Demonstration 2A: Schemas• In this demonstration you will see how to: Create a schema Create a schema with an included object Drop a schema
Lesson 3: Creating and Altering Tables• Creating Tables• Dropping Tables• Altering Tables• Demonstration 3A: Working with Tables• Temporary Tables• Demonstration 3B: Temporary Tables• Computed Columns• Demonstration 3C: Computed Columns
Creating Tables• Tables are created with the CREATE TABLE statement• Columns need to be specified• Nullability should be specified• Primary Key should be identified CREATE TABLE PetStore.Owner ( OwnerID int IDENTITY(1,1) PRIMARY KEY, OwnerName nvarchar(30) NOT NULL, HairColor nvarchar(10) NULL );
Dropping Tables• Tables are removed by the DROP TABLE statement• Referenced tables (via foreign keys) cannot be dropped• All permissions, constraints, indexes, and triggers are also dropped• Code that references the table is not dropped Stored procedures Functions DROP TABLE PetStore.Owner; GO
Altering Tables• Tables are modified using the ALTER TABLE statement• ALTER TABLE retains permissions on the table• ALTER TABLE retains the data in the table• Add/Drop columns and constraints• Enable/Disable constraints and triggers ALTER TABLE PetStore.Owner ADD PreferredName nvarchar(30) NULL; GO ALTER TABLE PetStore.Owner DROP COLUMN PreferredName; GO
Demonstration 3A: Working with Tables• In this demonstration, you will see how to: Create tables Alter tables Drop tables
Temporary Tables• Session temporary tables are only visible to their creators in the same session and same scope or sub-scope Created with a # prefix Dropped when the user disconnects or when out of scope Should be deleted in code rather than depending on automatic drop Are often created using SELECT INTO statements• Global temporary tables are visible to all users Created with a ## prefix Deleted when all users referencing the table disconnect CREATE TABLE #Squares ( Number int PRIMARY KEY, NumberSquared int ); GO
Demonstration 3B: Temporary Tables• In this demonstration, you will see how to work with temporary tables
Computed Columns• Computed columns are derived from other columns or from functions• Computed columns are often used to provide easier access to data without denormalizing it• Persisted computed columns improve SELECT performance of computed columns in some situations CREATE TABLE PetStore.Pet (PetID int IDENTITY(1,1) PRIMARY KEY, PetName nvarchar(30) NOT NULL, DateOfBirth date NOT NULL, YearOfBirth AS DATEPART(year,DateOfBirth) PERSISTED ); GO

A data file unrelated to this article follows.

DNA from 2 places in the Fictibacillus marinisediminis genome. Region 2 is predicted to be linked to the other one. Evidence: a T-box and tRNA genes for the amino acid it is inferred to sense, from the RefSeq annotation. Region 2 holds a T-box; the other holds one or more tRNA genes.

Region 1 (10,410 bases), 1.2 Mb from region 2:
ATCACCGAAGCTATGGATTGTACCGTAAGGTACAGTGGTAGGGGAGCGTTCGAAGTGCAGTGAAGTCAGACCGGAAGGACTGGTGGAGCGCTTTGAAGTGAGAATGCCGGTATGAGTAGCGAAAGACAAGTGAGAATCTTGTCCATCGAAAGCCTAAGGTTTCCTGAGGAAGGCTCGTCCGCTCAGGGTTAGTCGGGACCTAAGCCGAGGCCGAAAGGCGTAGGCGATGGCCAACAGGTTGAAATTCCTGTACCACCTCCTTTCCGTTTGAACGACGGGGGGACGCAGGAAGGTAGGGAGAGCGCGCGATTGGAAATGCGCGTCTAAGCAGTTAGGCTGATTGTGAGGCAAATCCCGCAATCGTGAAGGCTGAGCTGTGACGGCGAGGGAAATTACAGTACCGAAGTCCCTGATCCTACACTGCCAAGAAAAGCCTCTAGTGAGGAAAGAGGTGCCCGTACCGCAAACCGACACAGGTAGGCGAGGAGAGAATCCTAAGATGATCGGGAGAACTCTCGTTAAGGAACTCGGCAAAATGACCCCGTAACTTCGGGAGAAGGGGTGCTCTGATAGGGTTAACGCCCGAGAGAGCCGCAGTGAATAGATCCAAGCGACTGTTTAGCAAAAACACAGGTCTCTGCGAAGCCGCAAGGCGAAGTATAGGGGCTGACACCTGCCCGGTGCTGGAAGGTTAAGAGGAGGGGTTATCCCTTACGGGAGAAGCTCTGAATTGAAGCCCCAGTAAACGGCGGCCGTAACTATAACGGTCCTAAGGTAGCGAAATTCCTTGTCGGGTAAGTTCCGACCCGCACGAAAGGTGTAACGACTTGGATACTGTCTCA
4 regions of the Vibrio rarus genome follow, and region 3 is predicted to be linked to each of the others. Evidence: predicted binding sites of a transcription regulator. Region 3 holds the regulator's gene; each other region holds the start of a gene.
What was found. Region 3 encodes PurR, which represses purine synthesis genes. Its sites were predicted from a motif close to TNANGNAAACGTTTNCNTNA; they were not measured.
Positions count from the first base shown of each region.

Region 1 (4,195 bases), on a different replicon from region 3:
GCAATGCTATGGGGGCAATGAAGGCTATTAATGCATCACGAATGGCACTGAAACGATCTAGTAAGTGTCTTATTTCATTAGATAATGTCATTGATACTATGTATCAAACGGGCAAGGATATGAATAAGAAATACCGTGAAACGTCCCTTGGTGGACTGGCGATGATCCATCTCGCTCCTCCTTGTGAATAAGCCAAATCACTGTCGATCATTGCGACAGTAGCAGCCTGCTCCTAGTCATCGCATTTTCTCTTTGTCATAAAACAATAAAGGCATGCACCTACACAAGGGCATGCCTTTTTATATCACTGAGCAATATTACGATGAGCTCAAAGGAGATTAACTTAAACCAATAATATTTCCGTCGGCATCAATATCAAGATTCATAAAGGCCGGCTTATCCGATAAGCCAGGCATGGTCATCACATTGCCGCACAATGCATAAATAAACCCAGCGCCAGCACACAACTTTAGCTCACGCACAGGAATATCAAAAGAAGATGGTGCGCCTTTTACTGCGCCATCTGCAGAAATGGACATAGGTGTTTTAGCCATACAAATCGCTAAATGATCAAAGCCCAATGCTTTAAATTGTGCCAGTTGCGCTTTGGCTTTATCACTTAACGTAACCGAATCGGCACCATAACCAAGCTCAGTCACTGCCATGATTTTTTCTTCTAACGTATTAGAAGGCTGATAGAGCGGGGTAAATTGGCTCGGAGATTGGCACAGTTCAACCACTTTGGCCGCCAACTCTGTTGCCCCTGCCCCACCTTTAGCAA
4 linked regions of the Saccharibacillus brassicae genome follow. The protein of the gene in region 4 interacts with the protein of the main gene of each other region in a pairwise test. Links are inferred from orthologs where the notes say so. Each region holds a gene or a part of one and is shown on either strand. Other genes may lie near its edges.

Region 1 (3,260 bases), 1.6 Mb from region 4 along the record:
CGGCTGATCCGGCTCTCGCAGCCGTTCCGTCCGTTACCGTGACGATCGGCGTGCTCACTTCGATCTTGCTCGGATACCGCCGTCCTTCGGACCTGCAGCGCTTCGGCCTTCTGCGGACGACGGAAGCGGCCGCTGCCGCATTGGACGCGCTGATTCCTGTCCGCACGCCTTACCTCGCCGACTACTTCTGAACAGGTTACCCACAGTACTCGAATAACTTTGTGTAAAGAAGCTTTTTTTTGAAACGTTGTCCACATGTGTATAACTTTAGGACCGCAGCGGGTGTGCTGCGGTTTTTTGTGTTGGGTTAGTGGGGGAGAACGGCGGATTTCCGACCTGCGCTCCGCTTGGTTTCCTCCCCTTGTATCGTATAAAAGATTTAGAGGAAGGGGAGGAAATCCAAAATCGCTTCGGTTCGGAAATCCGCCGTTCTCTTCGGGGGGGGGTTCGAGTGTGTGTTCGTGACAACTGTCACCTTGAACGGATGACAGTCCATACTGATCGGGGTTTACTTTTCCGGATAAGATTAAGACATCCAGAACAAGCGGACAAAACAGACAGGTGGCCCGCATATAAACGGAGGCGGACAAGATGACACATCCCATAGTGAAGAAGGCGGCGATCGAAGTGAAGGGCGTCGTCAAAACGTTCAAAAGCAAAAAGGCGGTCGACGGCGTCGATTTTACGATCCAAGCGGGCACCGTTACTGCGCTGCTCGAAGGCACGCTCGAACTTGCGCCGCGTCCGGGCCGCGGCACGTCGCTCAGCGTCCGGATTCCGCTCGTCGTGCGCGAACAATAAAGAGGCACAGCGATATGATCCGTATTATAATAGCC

Demonstration 3C: Computed Columns• In this demonstration, you will see how to work with computed columns
Lab 3: Designing and Implementing Tables• Exercise 1: Improve the Design of Tables• Exercise 2: Create a Schema• Challenge Exercise 3: Create the Tables (Only if time permits)Logon informationVirtual machine 623XB-MIA-SQLUser name AdventureWorksAdministratorPassword Pa$$w0rdEstimated time: 45 minutes
Lab ScenarioA business analyst from your organization has provided youwith a first-pass at a schema design for some new tablesbeing added to the MarketDev database. You need toprovide an improved schema design based on good designpractices and an appropriate level of normalization. Thebusiness analyst was also confused about when data shouldbe nullable. You need to decide about nullability for eachcolumn in your improved design.The new tables need to be isolated in their own schema.You need to create the required schema DirectMarketing.The owner of the schema should be dbo.When the schema has been created, if you have availabletime, you need to create the tables that have beendesigned.
Lab Review• When should a table be declared as nullable?• Could columns such as AddressLine1, AddressLine2, AddressLine3 be reasonable in a normalized design?• How would this differ from fields called PhoneNumber1, PhoneNumber2, PhoneNumber3?
Module Review and Takeaways• Review Questions• Best Practices